One ingredient is key for successful weed control
Classic humor bears repeating. How can you tell if a newly emerging, unidentified plant in your flower garden is a weed or your new high-priced perennial? Simply give it a tug. If it pulls out easily, it was the high-priced perennial. If it won't pull, it's a weed.
If you check Scripture, God never said, "Let there be weeds." The definition of a weed is "any plant out of place." Did you know dandelion, quackgrass, purslane and most of the "plants out of place" that we battle weren't originally here, but were instead imported into the United States?
Based on the unusually high volume of weed-related letters in the mailbag, I'm officially dubbing 2018 the Year of the Weed.
Many gardeners would like a spray of some sort to just make weeds go away, but the key ingredient to all weed control is knowledge. Without background basics, weed control can be ineffective or even dangerous, in the case of weed-killing herbicides applied randomly.
Following are weed-control basics that can help conquer weeds around the yard and garden.
• Perennial weeds have underground structures or roots that let them survive winter and live indefinitely year-to-year. Annual weeds live for one growing season and are killed during winter after perpetuating themselves by dropping seed for the next growing season. Knowing which type you're fighting is important.
• With perennial weeds, you're battling an established, winter-hardy plant. With annual weeds, you're battling temporary, soon-to-winterkill plants, but especially their seeds that will populate the soil for future growth.
• Most weed battles in vegetable gardens are with annual types, unless perennials like thistle and quackgrass have become established. Hoeing, cultivating, hand-pulling and mulching are the preferred weed controls in vegetable gardens.
• Annual weeds in flower gardens can be minimized using products, like Preen, applied before weeds appear to kill seeds as they sprout. Perennial weeds amongst perennial flowers are the more difficult situation, as Preen doesn't prevent such weeds from growing from established root systems. Digging, hoeing, pulling, smothering with mulch or precision spot-spraying with herbicide can reduce perennial and annual weeds.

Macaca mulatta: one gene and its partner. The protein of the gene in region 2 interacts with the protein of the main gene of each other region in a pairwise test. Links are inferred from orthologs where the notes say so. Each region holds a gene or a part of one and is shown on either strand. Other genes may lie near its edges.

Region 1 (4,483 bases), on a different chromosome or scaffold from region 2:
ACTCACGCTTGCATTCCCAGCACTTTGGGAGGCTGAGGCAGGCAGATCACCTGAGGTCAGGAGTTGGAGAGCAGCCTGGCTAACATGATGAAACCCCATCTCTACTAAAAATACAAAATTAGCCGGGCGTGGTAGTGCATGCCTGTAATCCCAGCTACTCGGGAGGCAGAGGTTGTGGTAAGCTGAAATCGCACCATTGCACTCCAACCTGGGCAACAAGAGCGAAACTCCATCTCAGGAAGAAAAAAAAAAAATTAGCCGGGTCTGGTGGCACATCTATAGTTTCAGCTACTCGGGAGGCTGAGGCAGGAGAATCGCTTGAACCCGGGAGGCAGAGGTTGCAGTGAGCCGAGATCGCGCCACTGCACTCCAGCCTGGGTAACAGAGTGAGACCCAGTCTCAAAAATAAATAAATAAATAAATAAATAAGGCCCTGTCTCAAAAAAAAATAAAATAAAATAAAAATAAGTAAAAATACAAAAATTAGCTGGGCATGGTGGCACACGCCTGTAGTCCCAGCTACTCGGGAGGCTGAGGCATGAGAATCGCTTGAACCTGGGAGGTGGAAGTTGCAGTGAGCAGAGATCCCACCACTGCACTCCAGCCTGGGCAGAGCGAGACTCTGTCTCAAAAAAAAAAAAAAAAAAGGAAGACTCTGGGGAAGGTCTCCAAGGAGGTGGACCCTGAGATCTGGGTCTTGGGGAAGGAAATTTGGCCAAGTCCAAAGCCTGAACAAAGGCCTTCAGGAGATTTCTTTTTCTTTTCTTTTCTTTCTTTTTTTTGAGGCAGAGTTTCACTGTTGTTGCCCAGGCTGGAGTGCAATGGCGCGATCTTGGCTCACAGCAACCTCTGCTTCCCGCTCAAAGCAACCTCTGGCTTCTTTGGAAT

• Herbicides are products that kill plants. We think of them as weed killers, but if they contact or drift onto susceptible "good" plants, damage or death can occur.
• Know the terms "broadleaf weed" versus "grassy weed." Dandelion, thistle and purslane are broadleaf weeds. Quackgrass, crabgrass and pigeon grass (foxtail) are grassy weeds.
• Herbicides fall into three groups. Some kill only broadleaf plants (like 2,4-D as found in Weed-B-Gon), some kill only grassy plants (like quinclorac and fluazifop as found in Grass-B-Gon) and some kill nearly any plant (like glyphosate, the ingredient in original Roundup).
• Recognize the difference between quackgrass and crabgrass, as their control is drastically different. Quackgrass is a perennial, and there are currently no available selective ways to eliminate this wide-bladed grass from lawns. Crabgrass is an annual that can be eliminated with timely early spring crabgrass preventer products, or with post-germination crabgrass killers applied when crabgrass seedlings are young.
• The most successful month to apply herbicides for weed control in lawns and landscapes is September as weeds begin transporting materials downward in preparation for winter.
• Successful alternatives to chemical weed control include smothering with mulch-covered fabric, newspaper or cardboard, hand-digging, pulling, hoeing and cultivating.
Don Kinzler, a lifelong gardener, worked as an NDSU Extension horticulturist and owned Kinzler's Greenhouse in Fargo. Readers can reach him at firstname.lastname@example.org.